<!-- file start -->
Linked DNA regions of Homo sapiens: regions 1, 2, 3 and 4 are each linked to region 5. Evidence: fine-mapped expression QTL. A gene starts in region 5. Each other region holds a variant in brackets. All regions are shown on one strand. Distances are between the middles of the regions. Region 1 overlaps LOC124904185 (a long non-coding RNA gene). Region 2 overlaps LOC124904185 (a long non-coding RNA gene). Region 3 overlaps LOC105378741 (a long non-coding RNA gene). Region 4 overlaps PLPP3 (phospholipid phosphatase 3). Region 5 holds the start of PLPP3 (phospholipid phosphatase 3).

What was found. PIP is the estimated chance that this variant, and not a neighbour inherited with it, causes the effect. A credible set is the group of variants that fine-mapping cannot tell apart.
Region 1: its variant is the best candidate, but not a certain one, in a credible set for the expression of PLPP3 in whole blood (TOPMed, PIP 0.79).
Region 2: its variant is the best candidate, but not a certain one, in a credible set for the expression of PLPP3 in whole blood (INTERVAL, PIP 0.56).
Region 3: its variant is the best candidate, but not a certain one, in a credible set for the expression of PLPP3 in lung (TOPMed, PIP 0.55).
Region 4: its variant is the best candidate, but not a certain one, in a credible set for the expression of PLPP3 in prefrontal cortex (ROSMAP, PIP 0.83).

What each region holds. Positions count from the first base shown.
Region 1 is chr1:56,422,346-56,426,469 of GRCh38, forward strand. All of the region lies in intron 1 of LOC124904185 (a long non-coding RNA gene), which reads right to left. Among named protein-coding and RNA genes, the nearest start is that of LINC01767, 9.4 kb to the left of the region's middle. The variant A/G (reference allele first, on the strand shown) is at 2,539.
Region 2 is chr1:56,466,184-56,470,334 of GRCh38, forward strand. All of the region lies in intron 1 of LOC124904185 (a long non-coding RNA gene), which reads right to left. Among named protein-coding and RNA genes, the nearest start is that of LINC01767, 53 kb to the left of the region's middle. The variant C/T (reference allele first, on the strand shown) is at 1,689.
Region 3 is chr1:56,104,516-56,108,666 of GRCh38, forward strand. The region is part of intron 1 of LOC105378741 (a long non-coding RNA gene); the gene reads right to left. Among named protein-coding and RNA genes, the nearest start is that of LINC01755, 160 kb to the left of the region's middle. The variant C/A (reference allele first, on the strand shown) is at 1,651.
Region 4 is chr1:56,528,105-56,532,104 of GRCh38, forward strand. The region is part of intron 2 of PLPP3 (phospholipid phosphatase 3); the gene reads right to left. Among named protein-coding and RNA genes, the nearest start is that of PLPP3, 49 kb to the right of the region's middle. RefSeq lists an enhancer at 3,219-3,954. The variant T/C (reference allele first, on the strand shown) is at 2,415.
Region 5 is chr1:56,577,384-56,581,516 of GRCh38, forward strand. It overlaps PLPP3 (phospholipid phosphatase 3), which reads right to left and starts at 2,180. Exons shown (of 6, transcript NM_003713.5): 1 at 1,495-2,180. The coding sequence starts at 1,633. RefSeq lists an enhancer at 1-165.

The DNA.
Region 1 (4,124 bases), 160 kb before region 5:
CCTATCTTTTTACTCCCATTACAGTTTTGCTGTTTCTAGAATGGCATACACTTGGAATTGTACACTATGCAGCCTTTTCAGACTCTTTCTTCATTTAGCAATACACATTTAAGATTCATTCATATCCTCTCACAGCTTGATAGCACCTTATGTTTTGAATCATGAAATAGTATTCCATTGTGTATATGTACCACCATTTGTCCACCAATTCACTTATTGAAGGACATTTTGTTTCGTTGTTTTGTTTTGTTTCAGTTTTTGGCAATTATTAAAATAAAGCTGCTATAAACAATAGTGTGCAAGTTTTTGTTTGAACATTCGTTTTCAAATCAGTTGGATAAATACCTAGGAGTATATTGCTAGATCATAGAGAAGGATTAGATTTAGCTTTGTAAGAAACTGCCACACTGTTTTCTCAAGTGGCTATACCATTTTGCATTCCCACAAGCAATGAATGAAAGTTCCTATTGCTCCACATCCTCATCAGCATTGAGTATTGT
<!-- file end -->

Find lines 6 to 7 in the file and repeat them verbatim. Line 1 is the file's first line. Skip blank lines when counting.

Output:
Region 4: its variant is the best candidate, but not a certain one, in a credible set for the expression of PLPP3 in prefrontal cortex (ROSMAP, PIP 0.83).

What each region holds. Positions count from the first base shown.